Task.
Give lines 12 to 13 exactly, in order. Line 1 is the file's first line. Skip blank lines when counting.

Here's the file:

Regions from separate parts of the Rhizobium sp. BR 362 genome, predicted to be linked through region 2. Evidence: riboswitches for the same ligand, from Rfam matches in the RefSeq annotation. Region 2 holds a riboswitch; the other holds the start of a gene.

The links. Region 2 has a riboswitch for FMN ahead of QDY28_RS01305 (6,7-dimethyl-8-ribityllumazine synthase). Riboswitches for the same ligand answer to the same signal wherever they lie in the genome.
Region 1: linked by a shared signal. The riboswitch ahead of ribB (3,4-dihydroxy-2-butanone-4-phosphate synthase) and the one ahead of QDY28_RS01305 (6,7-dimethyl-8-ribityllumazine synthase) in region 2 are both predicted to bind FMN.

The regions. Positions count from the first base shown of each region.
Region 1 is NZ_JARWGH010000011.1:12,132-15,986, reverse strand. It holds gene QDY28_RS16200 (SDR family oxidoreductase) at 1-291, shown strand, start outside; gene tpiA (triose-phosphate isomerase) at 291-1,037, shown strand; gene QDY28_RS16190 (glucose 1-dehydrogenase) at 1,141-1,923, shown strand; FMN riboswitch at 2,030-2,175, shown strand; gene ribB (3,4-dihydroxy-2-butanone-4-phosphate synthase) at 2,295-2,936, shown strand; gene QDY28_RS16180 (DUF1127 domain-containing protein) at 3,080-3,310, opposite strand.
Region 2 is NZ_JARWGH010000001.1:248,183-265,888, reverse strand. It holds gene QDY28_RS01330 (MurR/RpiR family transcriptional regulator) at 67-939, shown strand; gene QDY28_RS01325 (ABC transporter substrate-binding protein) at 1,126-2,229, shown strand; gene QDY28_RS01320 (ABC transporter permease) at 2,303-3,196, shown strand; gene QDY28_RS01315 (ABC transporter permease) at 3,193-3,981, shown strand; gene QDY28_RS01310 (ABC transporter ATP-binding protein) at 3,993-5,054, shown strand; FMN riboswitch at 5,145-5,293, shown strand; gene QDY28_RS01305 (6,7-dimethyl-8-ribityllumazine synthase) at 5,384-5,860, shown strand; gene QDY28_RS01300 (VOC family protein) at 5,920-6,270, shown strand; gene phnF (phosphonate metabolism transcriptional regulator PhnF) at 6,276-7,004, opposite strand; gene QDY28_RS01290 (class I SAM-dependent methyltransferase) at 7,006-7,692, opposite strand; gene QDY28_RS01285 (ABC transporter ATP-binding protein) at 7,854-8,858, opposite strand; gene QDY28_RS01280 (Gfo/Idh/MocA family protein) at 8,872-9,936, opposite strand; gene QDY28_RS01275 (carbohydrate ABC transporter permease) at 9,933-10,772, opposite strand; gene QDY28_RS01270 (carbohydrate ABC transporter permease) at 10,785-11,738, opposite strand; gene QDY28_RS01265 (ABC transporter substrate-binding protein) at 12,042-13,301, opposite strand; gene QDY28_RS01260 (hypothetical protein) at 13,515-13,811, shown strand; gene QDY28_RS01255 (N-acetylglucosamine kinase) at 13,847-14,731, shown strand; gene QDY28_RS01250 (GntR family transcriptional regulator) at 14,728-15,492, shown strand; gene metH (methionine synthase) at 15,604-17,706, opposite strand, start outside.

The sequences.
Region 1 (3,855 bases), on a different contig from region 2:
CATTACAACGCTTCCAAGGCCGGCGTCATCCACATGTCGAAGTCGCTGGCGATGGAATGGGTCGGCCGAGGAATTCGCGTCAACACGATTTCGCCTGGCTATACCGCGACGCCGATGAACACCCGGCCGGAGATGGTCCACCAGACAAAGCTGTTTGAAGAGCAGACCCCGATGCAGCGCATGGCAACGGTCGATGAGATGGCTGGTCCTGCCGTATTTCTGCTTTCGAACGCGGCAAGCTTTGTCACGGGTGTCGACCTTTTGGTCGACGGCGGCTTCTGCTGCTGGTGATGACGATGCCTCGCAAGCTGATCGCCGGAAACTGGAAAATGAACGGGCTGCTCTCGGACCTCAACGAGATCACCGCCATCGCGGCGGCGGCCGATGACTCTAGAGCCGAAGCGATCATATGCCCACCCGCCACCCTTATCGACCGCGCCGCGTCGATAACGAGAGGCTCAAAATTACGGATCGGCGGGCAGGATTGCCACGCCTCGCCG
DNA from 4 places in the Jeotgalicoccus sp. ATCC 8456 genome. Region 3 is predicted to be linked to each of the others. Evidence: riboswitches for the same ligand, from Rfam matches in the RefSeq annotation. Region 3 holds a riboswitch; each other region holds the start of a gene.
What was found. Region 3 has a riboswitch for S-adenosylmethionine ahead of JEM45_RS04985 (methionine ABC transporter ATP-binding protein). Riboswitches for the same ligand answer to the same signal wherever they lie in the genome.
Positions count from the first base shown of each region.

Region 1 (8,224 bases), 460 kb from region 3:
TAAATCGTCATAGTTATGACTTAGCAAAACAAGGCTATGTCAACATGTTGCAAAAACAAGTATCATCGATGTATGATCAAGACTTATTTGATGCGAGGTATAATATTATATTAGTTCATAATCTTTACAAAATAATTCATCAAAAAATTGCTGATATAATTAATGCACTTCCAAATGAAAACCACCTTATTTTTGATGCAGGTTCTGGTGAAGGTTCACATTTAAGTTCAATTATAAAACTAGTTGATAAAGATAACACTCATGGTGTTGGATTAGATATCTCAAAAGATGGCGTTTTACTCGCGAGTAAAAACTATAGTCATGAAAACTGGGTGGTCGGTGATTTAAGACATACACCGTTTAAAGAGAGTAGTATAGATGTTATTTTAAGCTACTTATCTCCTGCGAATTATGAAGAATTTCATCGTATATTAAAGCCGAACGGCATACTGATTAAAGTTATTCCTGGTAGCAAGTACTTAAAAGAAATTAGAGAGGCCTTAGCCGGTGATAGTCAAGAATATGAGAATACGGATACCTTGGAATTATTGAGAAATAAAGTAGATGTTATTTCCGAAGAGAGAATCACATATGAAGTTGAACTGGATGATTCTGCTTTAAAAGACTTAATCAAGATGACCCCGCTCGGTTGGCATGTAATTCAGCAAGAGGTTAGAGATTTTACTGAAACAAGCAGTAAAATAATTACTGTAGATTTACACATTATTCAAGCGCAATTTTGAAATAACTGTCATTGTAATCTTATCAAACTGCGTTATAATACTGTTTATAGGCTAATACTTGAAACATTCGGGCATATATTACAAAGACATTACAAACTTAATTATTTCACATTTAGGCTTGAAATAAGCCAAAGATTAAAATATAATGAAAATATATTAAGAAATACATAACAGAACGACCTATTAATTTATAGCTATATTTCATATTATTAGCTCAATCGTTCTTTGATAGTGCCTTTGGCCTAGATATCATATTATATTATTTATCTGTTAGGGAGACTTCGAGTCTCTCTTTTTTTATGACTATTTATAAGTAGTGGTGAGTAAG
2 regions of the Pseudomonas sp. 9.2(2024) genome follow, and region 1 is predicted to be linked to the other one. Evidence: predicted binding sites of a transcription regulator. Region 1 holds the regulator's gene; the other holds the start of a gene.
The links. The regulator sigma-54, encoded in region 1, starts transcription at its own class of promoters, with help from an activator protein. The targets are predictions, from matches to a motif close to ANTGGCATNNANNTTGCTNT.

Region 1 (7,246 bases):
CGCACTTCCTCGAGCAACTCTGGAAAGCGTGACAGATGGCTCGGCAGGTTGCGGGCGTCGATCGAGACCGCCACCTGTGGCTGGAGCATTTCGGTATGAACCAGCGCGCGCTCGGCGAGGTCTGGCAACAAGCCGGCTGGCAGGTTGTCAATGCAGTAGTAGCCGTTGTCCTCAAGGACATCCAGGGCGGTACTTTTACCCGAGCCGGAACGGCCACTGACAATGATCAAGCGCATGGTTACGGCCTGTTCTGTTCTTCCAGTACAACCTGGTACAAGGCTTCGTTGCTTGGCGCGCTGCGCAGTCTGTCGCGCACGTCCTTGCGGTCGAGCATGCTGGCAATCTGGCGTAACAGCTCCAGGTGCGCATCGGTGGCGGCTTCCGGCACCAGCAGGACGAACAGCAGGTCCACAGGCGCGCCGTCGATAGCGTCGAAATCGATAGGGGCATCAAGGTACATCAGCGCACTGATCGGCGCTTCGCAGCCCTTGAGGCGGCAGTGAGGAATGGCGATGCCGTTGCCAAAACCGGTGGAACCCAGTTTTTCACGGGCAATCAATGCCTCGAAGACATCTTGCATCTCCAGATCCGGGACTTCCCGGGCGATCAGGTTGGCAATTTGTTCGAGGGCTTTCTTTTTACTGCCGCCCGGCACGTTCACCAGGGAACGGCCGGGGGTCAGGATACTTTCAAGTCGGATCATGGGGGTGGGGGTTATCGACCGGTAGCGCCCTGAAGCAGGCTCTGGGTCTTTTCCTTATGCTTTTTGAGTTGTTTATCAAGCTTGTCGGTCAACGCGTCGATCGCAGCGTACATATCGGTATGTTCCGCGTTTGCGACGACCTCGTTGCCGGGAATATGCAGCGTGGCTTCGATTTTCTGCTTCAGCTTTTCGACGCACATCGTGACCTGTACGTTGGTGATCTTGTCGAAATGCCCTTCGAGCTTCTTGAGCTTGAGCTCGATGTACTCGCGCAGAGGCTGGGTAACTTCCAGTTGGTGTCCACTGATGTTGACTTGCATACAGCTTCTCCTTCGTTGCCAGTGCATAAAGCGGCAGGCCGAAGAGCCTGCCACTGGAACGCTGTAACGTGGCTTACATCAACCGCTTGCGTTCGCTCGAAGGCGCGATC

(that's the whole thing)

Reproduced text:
Positions count from the first base shown of each region.

Region 1 (8,224 bases), 460 kb from region 3: